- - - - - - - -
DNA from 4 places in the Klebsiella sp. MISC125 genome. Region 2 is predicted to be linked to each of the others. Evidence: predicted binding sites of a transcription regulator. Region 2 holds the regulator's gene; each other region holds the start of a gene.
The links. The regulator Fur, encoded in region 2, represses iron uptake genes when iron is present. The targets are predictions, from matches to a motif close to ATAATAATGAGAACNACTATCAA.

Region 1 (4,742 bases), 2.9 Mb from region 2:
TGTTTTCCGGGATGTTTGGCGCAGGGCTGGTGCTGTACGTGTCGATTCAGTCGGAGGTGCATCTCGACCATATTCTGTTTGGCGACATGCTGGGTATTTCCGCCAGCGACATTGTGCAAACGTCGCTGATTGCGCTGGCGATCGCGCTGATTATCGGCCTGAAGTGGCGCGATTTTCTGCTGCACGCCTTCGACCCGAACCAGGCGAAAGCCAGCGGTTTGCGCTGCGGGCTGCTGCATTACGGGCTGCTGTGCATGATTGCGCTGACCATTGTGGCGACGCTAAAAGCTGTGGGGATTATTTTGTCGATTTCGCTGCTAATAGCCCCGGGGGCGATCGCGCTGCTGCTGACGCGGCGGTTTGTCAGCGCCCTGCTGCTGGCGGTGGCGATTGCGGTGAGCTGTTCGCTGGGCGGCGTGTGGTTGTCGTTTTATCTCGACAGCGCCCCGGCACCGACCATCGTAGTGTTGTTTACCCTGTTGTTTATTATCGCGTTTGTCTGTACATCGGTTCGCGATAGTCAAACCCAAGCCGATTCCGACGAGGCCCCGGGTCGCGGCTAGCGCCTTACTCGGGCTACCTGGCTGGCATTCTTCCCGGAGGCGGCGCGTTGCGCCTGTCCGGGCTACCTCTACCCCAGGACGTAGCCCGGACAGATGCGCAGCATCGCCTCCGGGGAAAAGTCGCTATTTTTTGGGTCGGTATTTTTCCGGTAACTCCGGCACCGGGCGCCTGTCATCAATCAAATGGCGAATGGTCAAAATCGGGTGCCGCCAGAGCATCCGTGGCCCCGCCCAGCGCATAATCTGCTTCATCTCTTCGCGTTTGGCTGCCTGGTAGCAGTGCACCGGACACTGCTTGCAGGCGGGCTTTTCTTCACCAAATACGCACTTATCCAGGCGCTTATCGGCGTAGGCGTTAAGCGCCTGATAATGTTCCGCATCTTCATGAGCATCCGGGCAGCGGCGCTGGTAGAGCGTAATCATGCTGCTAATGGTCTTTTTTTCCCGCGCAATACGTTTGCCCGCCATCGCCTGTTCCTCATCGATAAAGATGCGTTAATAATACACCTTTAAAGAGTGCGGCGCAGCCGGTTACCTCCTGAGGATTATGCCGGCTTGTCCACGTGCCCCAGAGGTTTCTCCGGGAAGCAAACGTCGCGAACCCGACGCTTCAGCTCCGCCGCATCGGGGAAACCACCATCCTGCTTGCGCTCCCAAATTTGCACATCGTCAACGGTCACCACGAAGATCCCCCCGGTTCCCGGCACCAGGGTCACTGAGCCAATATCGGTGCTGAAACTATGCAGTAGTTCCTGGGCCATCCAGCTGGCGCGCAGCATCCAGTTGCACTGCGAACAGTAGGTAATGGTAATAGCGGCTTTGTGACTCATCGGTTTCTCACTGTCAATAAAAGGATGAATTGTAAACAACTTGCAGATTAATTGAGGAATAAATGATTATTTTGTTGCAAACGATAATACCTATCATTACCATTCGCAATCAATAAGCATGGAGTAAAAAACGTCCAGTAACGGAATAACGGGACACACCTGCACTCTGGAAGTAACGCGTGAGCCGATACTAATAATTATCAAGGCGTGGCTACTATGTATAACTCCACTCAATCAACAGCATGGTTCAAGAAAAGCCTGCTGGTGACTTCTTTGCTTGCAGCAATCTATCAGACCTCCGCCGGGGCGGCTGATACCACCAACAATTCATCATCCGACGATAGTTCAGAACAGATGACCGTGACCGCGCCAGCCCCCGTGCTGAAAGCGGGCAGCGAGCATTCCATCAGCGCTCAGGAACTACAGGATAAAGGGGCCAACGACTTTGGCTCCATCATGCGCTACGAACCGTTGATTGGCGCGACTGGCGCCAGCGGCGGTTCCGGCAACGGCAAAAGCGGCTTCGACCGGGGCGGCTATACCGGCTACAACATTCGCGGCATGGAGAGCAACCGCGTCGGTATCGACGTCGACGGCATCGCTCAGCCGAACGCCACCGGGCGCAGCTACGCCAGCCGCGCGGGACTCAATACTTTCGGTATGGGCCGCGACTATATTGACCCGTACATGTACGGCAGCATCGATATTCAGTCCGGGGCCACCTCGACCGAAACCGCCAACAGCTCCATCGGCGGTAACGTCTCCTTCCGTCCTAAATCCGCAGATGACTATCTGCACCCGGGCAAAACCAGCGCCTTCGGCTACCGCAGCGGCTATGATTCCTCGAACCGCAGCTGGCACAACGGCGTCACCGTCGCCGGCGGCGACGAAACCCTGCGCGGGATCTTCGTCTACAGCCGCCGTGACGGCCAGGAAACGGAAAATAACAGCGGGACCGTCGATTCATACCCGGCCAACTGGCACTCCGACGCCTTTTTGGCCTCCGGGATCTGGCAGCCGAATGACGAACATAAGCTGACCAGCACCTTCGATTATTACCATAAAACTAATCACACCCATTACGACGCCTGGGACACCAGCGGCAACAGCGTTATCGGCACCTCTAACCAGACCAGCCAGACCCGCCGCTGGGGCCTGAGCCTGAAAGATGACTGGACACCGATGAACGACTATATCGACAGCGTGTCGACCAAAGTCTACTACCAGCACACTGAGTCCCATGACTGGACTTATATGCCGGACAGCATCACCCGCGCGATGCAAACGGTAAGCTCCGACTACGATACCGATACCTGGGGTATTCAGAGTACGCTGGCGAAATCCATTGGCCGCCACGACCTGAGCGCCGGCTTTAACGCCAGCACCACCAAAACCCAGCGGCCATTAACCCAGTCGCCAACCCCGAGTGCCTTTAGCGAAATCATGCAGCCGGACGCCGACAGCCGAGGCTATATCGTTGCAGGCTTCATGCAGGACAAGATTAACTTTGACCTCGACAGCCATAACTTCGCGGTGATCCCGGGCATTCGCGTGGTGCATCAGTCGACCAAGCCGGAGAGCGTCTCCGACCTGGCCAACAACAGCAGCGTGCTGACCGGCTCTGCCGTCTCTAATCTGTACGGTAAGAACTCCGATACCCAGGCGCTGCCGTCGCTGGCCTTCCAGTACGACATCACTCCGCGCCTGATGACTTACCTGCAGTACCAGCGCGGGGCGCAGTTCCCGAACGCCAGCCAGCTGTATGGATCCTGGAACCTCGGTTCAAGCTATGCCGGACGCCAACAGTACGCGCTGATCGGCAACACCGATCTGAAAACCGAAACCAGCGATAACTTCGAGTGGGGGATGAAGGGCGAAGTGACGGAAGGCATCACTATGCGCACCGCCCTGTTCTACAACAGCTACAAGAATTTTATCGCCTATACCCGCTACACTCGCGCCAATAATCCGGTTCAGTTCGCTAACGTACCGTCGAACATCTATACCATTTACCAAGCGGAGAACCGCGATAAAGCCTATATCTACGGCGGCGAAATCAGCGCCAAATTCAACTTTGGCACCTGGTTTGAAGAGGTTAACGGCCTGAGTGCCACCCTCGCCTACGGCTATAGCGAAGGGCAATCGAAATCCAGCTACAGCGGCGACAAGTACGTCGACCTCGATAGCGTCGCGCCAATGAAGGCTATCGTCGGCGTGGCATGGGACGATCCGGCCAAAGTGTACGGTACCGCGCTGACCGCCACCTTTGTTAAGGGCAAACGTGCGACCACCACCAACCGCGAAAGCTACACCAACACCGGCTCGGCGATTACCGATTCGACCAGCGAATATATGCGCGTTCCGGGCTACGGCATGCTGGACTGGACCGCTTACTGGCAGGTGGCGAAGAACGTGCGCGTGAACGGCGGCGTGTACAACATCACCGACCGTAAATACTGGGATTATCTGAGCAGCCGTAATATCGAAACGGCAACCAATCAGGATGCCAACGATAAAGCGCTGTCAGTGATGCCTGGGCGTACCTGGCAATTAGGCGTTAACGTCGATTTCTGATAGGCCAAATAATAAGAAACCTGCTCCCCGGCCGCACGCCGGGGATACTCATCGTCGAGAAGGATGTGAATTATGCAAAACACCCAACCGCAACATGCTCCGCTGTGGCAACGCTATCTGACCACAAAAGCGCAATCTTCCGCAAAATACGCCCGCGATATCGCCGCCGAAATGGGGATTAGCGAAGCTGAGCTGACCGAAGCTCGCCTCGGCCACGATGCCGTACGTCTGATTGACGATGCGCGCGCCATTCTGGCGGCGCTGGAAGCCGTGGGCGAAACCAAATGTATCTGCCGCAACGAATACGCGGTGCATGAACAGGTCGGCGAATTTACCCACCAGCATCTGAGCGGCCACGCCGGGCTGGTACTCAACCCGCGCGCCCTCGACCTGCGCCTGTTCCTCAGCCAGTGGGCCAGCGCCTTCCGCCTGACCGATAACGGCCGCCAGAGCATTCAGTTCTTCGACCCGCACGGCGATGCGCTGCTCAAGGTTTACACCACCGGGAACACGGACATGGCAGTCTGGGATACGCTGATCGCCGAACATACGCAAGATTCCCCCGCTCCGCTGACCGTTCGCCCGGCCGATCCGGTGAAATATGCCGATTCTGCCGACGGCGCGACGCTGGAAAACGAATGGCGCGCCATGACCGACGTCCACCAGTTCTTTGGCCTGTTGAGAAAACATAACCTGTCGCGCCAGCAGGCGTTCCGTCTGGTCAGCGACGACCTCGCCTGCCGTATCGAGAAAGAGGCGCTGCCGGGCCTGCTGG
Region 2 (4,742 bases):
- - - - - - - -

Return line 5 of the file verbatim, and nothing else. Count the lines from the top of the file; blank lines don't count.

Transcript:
Region 2 (4,742 bases):